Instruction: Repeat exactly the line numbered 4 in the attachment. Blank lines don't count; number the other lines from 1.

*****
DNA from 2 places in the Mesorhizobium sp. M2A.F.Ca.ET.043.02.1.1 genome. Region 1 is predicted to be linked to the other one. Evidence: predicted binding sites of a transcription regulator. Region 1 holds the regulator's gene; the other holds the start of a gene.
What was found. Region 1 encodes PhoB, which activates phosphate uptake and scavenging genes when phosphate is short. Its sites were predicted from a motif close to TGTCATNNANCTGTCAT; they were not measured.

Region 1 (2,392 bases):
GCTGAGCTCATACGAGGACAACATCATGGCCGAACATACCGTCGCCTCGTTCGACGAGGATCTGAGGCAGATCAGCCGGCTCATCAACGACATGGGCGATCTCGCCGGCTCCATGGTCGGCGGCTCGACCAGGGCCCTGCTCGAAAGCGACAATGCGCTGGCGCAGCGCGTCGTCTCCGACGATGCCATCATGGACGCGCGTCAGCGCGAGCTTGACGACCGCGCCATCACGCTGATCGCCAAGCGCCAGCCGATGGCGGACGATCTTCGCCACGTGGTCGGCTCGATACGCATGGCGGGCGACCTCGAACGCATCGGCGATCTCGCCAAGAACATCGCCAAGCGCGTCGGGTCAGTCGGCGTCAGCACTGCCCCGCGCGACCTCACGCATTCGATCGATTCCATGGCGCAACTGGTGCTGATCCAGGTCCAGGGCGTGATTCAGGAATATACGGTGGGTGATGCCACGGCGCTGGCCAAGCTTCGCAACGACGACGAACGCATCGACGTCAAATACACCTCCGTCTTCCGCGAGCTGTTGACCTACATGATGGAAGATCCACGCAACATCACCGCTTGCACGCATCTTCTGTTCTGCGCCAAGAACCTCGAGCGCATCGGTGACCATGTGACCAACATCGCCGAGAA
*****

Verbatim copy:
GCTGAGCTCATACGAGGACAACATCATGGCCGAACATACCGTCGCCTCGTTCGACGAGGATCTGAGGCAGATCAGCCGGCTCATCAACGACATGGGCGATCTCGCCGGCTCCATGGTCGGCGGCTCGACCAGGGCCCTGCTCGAAAGCGACAATGCGCTGGCGCAGCGCGTCGTCTCCGACGATGCCATCATGGACGCGCGTCAGCGCGAGCTTGACGACCGCGCCATCACGCTGATCGCCAAGCGCCAGCCGATGGCGGACGATCTTCGCCACGTGGTCGGCTCGATACGCATGGCGGGCGACCTCGAACGCATCGGCGATCTCGCCAAGAACATCGCCAAGCGCGTCGGGTCAGTCGGCGTCAGCACTGCCCCGCGCGACCTCACGCATTCGATCGATTCCATGGCGCAACTGGTGCTGATCCAGGTCCAGGGCGTGATTCAGGAATATACGGTGGGTGATGCCACGGCGCTGGCCAAGCTTCGCAACGACGACGAACGCATCGACGTCAAATACACCTCCGTCTTCCGCGAGCTGTTGACCTACATGATGGAAGATCCACGCAACATCACCGCTTGCACGCATCTTCTGTTCTGCGCCAAGAACCTCGAGCGCATCGGTGACCATGTGACCAACATCGCCGAGAA